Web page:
Cannabis Made Clear

Long- and Short-Term Health Effects of Cannabis Use

Cannabis education can be key to reducing the possible long- and short-term effects of cannabis consumption. Learn about variety of effects cannabis (and cannabinoids like THC) can have.

Long- and Short-Term Health Effects of Cannabis Use

Cannabis is a complex plant, and individual experiences can differ greatly. Nobody wants to have an uncomfortable experience, and cannabis education can be key to reducing the possible long- and short-term effects of cannabis consumption. Whether you’ll experience effects — positive or otherwise — depends on how often you consume cannabis, how much you use, what kinds of products you use and their THC potency, on top of other individual factors.

Below we discuss a variety of effects cannabis can have. These are mainly the effects of consuming the cannabinoid known as THC, although other cannabinoids, like non-intoxicating CBD, can also have effects. Some researchers suggest that many cannabinoids interact with one another to produce an overall effect, referred to as the “entourage effect.”

What are the short-term effects?

The short-term health effects of cannabis use can include:

  • feeling relaxed
  • a heightened sensory experience (smell, taste, etc.)
  • feeling “high” or euphoric
  • feeling confused
  • fatigue or sleepiness
  • trouble with memory or concentration
  • anxiety, fear, restlessness or panic
  • loss of inhibition or motivation
  • increased appetite
  • decreased blood pressure
  • increased heart rate (particularly for people with heart conditions or high blood pressure)

Although less common, and most often affecting frequent consumers or those who consume large amounts of THC, cannabis use can lead to paranoia or psychotic episodes, which is why it’s always important to consider your family history and individual risk profile before consuming cannabis. Put another way, if you or your family have a history of mental health conditions, abstaining may be a good option for you. If you are younger than 25, you may also want to consider delaying use. If you do choose to use cannabis, consider using it less often or choosing low-THC products.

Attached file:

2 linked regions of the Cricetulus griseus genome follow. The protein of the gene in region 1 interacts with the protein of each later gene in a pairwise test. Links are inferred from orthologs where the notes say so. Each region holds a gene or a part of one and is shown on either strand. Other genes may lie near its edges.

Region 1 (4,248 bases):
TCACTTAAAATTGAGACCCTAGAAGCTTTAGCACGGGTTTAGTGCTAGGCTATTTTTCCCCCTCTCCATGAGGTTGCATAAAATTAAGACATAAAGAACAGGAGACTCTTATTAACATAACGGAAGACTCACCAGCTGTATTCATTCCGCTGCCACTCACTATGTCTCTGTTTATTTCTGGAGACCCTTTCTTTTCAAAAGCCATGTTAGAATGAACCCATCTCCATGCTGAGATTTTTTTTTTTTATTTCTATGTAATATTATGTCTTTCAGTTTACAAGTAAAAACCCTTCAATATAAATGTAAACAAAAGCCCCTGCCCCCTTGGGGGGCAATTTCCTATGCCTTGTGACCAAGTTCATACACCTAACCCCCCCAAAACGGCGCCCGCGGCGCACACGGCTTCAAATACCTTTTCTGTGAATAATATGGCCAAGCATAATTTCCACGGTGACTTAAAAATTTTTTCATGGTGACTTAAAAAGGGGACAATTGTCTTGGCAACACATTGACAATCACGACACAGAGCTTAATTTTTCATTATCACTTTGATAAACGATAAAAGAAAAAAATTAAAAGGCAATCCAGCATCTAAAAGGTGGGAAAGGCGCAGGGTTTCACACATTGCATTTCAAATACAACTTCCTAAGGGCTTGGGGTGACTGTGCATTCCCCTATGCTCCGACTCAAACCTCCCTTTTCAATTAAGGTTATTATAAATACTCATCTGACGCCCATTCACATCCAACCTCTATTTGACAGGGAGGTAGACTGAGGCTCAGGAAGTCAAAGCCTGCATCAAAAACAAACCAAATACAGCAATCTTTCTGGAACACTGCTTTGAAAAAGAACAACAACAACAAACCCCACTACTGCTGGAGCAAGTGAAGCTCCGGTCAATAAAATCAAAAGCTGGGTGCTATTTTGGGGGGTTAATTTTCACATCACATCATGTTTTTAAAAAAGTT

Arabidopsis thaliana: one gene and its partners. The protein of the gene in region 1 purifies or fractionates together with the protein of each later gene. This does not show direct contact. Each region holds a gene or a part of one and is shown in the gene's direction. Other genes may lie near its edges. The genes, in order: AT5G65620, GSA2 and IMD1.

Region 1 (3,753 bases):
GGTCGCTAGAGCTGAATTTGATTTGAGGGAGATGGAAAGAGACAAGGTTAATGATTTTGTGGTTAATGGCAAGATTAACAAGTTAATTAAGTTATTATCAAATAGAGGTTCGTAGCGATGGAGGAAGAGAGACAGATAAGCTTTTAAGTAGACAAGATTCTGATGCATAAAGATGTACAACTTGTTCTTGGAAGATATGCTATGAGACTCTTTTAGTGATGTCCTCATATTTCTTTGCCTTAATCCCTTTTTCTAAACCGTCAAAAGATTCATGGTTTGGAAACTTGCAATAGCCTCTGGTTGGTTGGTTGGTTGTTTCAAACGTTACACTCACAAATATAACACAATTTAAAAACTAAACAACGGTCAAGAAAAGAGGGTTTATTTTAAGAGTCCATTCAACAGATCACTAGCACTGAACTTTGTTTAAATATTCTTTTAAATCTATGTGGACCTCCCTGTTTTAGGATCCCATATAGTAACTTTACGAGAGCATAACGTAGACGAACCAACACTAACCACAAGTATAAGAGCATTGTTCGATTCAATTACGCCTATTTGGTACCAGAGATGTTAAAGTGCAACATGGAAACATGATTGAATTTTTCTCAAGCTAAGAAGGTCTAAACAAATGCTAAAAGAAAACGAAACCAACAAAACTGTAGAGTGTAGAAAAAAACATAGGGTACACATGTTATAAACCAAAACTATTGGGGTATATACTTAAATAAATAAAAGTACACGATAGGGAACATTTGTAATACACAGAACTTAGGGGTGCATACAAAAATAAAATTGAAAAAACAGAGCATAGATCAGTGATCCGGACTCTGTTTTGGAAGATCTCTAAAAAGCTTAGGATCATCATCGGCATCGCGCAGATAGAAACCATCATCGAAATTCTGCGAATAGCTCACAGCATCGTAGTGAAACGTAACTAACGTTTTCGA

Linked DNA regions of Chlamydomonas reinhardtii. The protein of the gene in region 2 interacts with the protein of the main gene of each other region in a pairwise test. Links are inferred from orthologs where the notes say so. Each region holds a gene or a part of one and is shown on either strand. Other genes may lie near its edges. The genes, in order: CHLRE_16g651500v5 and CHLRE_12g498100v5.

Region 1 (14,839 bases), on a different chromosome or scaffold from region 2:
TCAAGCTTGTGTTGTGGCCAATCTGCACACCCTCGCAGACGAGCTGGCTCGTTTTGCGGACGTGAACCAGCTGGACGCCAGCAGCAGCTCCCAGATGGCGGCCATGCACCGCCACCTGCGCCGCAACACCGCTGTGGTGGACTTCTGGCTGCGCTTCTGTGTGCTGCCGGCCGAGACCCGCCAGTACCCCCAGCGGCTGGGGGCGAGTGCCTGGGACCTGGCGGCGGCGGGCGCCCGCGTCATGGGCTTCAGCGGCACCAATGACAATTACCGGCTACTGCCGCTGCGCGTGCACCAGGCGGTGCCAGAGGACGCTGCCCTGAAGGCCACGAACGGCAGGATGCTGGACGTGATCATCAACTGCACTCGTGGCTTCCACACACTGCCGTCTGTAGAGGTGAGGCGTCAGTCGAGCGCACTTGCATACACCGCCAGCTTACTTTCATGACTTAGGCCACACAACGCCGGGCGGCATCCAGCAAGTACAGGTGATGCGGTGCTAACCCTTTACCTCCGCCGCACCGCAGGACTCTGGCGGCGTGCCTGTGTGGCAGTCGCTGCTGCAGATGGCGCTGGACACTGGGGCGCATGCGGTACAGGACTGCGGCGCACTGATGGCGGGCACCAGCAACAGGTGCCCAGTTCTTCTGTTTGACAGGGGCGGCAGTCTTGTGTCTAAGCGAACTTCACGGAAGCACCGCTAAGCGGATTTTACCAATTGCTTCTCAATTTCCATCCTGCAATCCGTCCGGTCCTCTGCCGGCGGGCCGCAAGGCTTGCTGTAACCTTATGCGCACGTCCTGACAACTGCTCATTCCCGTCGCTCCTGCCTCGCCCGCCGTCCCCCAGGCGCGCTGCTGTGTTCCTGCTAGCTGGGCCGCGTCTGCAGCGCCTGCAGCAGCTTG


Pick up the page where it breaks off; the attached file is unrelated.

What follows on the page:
While many pregnant people consider consuming cannabis for nausea, it's important to understand what we know (and what we don’t) about cannabis and pregnancy. Consuming cannabis is not recommended while pregnant, and it also carries risks while trying to conceive and/or breastfeeding.

According to Health Canada:

  • Cannabis can decrease blood pressure, which can cause dizziness or fainting in pregnant people.
  • Those who consume cannabis while pregnant slightly increase their risk of anaemia.
  • Cannabis consumption may also increase fatigue, forgetfulness, anxiety or paranoia.

You can find out more about the potential effects of cannabis on pregnancy and breastfeeding here


What are the long-term effects?

Most of the long-term effects of cannabis impact daily or near-daily consumers who have used cannabis for a long time. The effects can include:

  • long-term impact on memory and concentration
  • risk of developing cannabis use disorder or problematic use patterns that interfere with work, school or family and friends

If smoking, long-term impacts can include:

  • bronchitis
  • lung infections
  • chronic (long-term) cough
  • increased mucus buildup in the chest
  • potential impacts on the brain for adults and youth
  • damaged blood vessels
Although less common, cannabis hyperemesis syndrome is also a potential long-term risk characterized by cyclical vomiting, severe nausea, sweating, abnormal thirst and abdominal pain. It’s thought to be caused by heavy and long-term cannabis use, and typically resolves when consumers abstain from cannabis. If you are experiencing any of the above symptoms and think they may be related to cannabis use, reach out to your healthcare provider.

Consider your individual factors

The effects you may experience with cannabis consumption are also related to individual factors, such as your age, sex, previous cannabis use, frequency of use, types of products used and THC potency, and a family history of mental health issues. These are all critical to understanding the potential outcomes and experiences you may have with cannabis consumption.

While research is still uncovering some of these short- and long-term impacts, there is evidence to support two identifiable risk factors: starting consumption early in adolescence (before age 14) and frequent and heavy use, specifically with high-potency THC products over a long period of time.


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